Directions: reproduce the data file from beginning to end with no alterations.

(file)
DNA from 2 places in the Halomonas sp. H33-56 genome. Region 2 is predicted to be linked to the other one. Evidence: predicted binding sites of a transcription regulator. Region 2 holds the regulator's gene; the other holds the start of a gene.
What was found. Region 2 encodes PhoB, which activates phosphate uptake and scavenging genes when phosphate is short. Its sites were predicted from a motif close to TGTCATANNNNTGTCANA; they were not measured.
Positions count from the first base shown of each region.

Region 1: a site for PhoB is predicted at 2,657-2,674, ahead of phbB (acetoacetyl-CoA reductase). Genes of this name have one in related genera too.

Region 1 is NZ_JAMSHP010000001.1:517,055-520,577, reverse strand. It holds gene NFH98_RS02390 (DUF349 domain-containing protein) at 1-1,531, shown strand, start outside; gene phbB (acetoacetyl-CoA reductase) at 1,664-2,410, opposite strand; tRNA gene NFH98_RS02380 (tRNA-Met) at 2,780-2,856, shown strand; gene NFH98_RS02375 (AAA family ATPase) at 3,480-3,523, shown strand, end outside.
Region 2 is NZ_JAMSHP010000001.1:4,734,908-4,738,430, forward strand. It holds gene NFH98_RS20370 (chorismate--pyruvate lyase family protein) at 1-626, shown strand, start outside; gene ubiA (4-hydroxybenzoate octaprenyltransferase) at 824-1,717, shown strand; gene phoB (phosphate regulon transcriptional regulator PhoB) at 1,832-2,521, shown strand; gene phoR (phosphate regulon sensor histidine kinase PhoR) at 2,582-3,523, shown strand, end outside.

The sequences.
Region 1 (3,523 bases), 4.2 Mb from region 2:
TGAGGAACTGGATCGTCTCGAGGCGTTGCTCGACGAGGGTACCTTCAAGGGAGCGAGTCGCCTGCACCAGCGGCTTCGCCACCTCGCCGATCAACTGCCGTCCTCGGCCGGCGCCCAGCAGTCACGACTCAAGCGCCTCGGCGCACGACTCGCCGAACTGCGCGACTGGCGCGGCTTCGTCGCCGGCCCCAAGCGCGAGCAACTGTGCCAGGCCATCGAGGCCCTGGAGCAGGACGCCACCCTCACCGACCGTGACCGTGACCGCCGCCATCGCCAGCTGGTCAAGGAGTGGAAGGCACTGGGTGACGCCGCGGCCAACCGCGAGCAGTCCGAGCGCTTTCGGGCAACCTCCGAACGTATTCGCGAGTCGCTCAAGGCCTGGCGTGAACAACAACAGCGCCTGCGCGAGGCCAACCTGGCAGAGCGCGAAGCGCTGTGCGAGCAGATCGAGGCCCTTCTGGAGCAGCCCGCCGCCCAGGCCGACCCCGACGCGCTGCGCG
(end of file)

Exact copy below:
DNA from 2 places in the Halomonas sp. H33-56 genome. Region 2 is predicted to be linked to the other one. Evidence: predicted binding sites of a transcription regulator. Region 2 holds the regulator's gene; the other holds the start of a gene.
What was found. Region 2 encodes PhoB, which activates phosphate uptake and scavenging genes when phosphate is short. Its sites were predicted from a motif close to TGTCATANNNNTGTCANA; they were not measured.
Positions count from the first base shown of each region.

Region 1: a site for PhoB is predicted at 2,657-2,674, ahead of phbB (acetoacetyl-CoA reductase). Genes of this name have one in related genera too.

Region 1 is NZ_JAMSHP010000001.1:517,055-520,577, reverse strand. It holds gene NFH98_RS02390 (DUF349 domain-containing protein) at 1-1,531, shown strand, start outside; gene phbB (acetoacetyl-CoA reductase) at 1,664-2,410, opposite strand; tRNA gene NFH98_RS02380 (tRNA-Met) at 2,780-2,856, shown strand; gene NFH98_RS02375 (AAA family ATPase) at 3,480-3,523, shown strand, end outside.
Region 2 is NZ_JAMSHP010000001.1:4,734,908-4,738,430, forward strand. It holds gene NFH98_RS20370 (chorismate--pyruvate lyase family protein) at 1-626, shown strand, start outside; gene ubiA (4-hydroxybenzoate octaprenyltransferase) at 824-1,717, shown strand; gene phoB (phosphate regulon transcriptional regulator PhoB) at 1,832-2,521, shown strand; gene phoR (phosphate regulon sensor histidine kinase PhoR) at 2,582-3,523, shown strand, end outside.

The sequences.
Region 1 (3,523 bases), 4.2 Mb from region 2:
TGAGGAACTGGATCGTCTCGAGGCGTTGCTCGACGAGGGTACCTTCAAGGGAGCGAGTCGCCTGCACCAGCGGCTTCGCCACCTCGCCGATCAACTGCCGTCCTCGGCCGGCGCCCAGCAGTCACGACTCAAGCGCCTCGGCGCACGACTCGCCGAACTGCGCGACTGGCGCGGCTTCGTCGCCGGCCCCAAGCGCGAGCAACTGTGCCAGGCCATCGAGGCCCTGGAGCAGGACGCCACCCTCACCGACCGTGACCGTGACCGCCGCCATCGCCAGCTGGTCAAGGAGTGGAAGGCACTGGGTGACGCCGCGGCCAACCGCGAGCAGTCCGAGCGCTTTCGGGCAACCTCCGAACGTATTCGCGAGTCGCTCAAGGCCTGGCGTGAACAACAACAGCGCCTGCGCGAGGCCAACCTGGCAGAGCGCGAAGCGCTGTGCGAGCAGATCGAGGCCCTTCTGGAGCAGCCCGCCGCCCAGGCCGACCCCGACGCGCTGCGCG